Emailing with author Maggie Shipstead. Edith Zimmerman: Maggie! Okay. You travel a lot, but I know you recently (?) went to Bali. How and why was that?
Maggie Shipstead: So, I was in Bali from mid-November to mid-December of 2011. It was a time when I otherwise didn’t really know what to do with myself. A friend of mine had just been to Bali and posted the most amazing pictures, and I was like, “Me too!” I found a little guesthouse online in a town called Ubud that I rented from an American woman who’s lived there for 15 years — it was really pretty and nice. I spent a month in India once, and since then I’ve felt okay about making comfort a priority when I travel. I know I can sleep on a Himalayan bus if I have to, but hopefully I won’t have to ever again. Anyway, after Bali I went to Paris for three months on an artist residency, and after that I spent a month in Edinburgh, so when I described my schedule to people, they’d be like, “Um . . . are you Eat, Pray, Love-ing?”
So it basically WAS some kind of Eat, Pray, Love?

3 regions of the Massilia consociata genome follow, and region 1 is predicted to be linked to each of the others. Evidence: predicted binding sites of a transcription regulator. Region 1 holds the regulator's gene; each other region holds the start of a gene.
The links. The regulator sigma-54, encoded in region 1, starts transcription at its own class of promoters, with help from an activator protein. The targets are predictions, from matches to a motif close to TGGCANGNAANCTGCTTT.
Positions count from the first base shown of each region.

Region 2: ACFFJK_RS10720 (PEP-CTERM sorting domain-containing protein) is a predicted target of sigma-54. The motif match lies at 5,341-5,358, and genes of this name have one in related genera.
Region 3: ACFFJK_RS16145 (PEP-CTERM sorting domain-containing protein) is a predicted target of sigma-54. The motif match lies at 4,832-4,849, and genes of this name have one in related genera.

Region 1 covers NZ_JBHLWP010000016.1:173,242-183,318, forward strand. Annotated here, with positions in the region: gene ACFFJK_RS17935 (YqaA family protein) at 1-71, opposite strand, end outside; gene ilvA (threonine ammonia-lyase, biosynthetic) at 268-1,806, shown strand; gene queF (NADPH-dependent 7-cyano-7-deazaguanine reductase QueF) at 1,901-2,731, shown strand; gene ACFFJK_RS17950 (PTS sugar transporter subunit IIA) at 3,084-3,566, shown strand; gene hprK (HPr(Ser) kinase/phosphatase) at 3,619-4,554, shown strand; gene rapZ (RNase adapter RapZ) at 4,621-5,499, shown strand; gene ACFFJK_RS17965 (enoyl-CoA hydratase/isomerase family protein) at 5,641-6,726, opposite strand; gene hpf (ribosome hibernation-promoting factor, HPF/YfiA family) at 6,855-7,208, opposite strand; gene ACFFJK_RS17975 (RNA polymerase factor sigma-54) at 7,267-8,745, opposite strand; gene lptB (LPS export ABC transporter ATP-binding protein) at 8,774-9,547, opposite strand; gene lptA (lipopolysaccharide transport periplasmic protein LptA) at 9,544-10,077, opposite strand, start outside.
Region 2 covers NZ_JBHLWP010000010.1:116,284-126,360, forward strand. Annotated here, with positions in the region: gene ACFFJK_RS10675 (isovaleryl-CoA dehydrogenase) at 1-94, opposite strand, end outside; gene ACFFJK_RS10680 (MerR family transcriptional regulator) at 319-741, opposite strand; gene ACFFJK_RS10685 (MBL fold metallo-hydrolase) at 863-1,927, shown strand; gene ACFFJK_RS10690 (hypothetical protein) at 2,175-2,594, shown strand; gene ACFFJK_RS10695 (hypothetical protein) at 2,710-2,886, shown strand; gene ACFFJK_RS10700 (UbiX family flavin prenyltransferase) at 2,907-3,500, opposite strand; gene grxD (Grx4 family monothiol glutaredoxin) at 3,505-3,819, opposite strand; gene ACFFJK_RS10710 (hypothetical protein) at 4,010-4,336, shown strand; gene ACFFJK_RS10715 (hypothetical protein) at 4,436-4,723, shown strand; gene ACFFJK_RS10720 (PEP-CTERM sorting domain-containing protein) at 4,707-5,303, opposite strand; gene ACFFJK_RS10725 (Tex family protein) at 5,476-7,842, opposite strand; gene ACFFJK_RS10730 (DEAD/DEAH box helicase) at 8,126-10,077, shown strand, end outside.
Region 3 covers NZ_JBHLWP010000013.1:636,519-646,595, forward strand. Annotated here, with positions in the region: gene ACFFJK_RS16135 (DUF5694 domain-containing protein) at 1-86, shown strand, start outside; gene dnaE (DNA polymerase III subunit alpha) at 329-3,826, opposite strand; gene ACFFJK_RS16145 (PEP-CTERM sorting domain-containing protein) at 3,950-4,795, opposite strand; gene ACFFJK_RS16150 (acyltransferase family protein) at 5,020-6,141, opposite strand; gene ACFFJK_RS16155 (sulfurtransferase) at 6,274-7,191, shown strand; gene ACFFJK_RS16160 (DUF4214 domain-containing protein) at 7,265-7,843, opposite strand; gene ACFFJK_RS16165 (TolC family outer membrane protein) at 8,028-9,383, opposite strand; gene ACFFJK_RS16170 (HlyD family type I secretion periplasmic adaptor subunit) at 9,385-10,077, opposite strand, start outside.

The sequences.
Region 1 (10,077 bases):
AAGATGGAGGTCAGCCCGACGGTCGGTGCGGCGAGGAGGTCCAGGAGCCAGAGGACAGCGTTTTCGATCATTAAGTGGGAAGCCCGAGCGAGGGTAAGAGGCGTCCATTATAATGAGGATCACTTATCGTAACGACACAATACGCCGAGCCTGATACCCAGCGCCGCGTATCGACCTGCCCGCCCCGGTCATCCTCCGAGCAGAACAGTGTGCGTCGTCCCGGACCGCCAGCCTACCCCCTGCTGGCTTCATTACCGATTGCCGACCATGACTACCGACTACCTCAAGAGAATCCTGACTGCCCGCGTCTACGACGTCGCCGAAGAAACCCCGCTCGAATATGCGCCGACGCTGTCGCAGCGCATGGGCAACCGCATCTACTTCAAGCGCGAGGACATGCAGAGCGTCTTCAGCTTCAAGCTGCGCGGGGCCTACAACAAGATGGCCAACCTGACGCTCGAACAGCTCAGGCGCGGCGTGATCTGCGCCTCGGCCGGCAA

Well, I certainly ate. No praying, though, and I’m not outgoing when I travel, which dramatically reduces the odds of any love. Elizabeth Gilbert says in that book that her superpower is an ability to make friends wherever she goes — that is so not me. I spent eight months alone on Nantucket when I was writing my first book, and my takeaway from that whole time was that a) left to my own devices, I won’t make any friends because b) I’m kind of a furtive skulker, and c) I don’t really get lonely and so am not motivated. Plus, you can’t really Eat, Pray, Love (it’s a verb) unless you’re on a personal quest of some kind. I just wanted to go to Bali. It turns out, though, that I work most efficiently when I’m alone in an unfamiliar place. I wrote my second book in the five months between when I got to Bali and when I left Edinburgh, so now I’ve set myself up to be dependent on this weird, solitary, nomadic lifestyle. My landlady’s housekeeper in Ubud worried about me a little and would be like, “Maybe you come back next year and bring friends.” I’d be like, “Mmmm, probably not.”